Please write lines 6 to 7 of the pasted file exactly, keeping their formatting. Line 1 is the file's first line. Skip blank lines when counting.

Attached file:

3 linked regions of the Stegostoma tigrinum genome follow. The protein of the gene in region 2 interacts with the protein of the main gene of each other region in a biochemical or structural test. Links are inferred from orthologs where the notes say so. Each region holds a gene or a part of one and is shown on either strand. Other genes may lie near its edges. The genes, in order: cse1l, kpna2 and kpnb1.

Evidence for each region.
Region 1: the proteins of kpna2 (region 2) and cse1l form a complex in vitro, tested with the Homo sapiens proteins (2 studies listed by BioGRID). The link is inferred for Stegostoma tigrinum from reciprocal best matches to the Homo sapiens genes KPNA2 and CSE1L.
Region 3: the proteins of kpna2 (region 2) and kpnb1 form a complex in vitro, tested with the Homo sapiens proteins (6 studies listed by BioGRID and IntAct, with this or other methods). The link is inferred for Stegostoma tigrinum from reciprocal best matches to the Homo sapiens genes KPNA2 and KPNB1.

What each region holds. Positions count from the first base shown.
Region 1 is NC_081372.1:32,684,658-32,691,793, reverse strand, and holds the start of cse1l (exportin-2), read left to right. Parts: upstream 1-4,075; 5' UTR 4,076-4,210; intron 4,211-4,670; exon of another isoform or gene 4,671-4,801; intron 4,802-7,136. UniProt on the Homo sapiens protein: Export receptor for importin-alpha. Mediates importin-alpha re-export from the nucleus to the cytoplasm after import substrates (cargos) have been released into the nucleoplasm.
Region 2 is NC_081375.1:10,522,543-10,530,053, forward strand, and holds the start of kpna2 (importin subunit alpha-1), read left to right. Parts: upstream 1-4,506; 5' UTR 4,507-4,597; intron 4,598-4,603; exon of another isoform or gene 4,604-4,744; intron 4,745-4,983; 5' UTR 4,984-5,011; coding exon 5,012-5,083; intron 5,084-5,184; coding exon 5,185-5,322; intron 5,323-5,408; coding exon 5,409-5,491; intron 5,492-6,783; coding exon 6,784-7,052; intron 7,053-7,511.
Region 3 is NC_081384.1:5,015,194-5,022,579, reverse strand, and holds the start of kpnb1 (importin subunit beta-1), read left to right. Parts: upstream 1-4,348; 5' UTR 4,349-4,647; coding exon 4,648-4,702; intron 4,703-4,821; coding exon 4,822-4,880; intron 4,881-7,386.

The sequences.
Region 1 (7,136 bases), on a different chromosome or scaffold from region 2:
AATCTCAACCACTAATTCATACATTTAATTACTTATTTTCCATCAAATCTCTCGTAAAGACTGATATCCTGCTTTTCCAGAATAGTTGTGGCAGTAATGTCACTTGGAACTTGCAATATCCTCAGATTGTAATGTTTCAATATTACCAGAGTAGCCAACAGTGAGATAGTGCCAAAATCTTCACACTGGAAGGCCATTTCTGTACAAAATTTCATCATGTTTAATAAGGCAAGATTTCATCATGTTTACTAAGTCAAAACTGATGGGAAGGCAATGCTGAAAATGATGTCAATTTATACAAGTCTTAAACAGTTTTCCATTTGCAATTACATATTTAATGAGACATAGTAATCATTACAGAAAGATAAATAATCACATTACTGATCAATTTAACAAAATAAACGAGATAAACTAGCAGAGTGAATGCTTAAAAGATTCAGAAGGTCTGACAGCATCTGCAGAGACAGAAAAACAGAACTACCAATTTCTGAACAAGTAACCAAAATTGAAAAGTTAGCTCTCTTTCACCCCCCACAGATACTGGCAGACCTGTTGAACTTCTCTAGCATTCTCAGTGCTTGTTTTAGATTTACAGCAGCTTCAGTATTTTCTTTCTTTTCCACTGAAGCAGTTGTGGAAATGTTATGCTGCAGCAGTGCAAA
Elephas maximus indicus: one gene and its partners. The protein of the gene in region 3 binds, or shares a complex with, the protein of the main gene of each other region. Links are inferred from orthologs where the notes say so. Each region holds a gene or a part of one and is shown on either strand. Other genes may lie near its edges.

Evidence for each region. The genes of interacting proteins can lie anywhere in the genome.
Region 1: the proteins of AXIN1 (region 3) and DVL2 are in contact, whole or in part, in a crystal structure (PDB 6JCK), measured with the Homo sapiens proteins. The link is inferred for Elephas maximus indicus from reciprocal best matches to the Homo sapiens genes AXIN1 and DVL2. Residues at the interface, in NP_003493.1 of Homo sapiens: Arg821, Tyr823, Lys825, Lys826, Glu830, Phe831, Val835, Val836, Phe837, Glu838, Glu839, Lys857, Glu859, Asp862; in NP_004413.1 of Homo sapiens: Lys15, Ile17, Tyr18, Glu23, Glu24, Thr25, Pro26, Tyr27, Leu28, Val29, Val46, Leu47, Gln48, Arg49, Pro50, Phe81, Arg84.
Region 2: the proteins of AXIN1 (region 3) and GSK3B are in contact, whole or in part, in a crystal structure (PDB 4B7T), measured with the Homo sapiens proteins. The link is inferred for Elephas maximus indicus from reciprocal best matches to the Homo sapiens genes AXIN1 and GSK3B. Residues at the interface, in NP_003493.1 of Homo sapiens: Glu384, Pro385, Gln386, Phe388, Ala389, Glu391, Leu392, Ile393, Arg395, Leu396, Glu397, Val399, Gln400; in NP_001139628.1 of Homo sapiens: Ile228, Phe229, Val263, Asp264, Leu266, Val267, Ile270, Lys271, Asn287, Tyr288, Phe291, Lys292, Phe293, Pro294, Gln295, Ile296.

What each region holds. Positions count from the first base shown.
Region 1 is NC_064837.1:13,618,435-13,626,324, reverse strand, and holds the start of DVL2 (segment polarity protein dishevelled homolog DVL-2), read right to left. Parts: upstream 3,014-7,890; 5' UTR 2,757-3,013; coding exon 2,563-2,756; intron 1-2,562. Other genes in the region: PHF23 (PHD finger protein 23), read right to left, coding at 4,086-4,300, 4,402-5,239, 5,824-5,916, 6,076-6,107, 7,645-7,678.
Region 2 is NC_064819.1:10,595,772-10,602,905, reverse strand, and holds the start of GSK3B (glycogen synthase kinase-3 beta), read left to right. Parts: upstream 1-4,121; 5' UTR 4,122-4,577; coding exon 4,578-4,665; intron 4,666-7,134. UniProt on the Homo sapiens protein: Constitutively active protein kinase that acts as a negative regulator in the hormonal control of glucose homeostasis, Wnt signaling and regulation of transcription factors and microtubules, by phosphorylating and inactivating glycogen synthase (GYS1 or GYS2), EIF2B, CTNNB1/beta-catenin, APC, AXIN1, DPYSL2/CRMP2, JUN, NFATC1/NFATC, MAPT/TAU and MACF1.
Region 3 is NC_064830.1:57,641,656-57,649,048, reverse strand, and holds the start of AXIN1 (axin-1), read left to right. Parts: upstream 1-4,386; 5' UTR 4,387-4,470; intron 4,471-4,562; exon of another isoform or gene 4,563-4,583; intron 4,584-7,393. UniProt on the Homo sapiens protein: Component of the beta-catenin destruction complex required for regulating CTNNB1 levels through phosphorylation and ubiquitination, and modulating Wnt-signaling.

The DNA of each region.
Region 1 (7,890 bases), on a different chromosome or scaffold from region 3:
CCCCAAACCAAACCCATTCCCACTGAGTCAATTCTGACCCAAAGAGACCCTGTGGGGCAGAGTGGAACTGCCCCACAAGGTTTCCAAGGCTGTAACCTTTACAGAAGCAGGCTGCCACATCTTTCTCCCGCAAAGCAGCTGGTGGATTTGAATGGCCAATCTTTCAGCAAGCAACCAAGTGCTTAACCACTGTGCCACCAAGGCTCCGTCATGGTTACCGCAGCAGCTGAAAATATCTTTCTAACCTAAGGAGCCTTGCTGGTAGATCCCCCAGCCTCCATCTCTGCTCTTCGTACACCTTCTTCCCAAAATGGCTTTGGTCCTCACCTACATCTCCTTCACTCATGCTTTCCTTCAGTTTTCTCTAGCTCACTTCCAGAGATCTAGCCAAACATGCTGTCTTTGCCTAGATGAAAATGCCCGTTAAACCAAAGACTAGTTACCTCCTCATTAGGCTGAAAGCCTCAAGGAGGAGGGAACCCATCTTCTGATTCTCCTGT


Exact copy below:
Region 1 is NC_081372.1:32,684,658-32,691,793, reverse strand, and holds the start of cse1l (exportin-2), read left to right. Parts: upstream 1-4,075; 5' UTR 4,076-4,210; intron 4,211-4,670; exon of another isoform or gene 4,671-4,801; intron 4,802-7,136. UniProt on the Homo sapiens protein: Export receptor for importin-alpha. Mediates importin-alpha re-export from the nucleus to the cytoplasm after import substrates (cargos) have been released into the nucleoplasm.
Region 2 is NC_081375.1:10,522,543-10,530,053, forward strand, and holds the start of kpna2 (importin subunit alpha-1), read left to right. Parts: upstream 1-4,506; 5' UTR 4,507-4,597; intron 4,598-4,603; exon of another isoform or gene 4,604-4,744; intron 4,745-4,983; 5' UTR 4,984-5,011; coding exon 5,012-5,083; intron 5,084-5,184; coding exon 5,185-5,322; intron 5,323-5,408; coding exon 5,409-5,491; intron 5,492-6,783; coding exon 6,784-7,052; intron 7,053-7,511.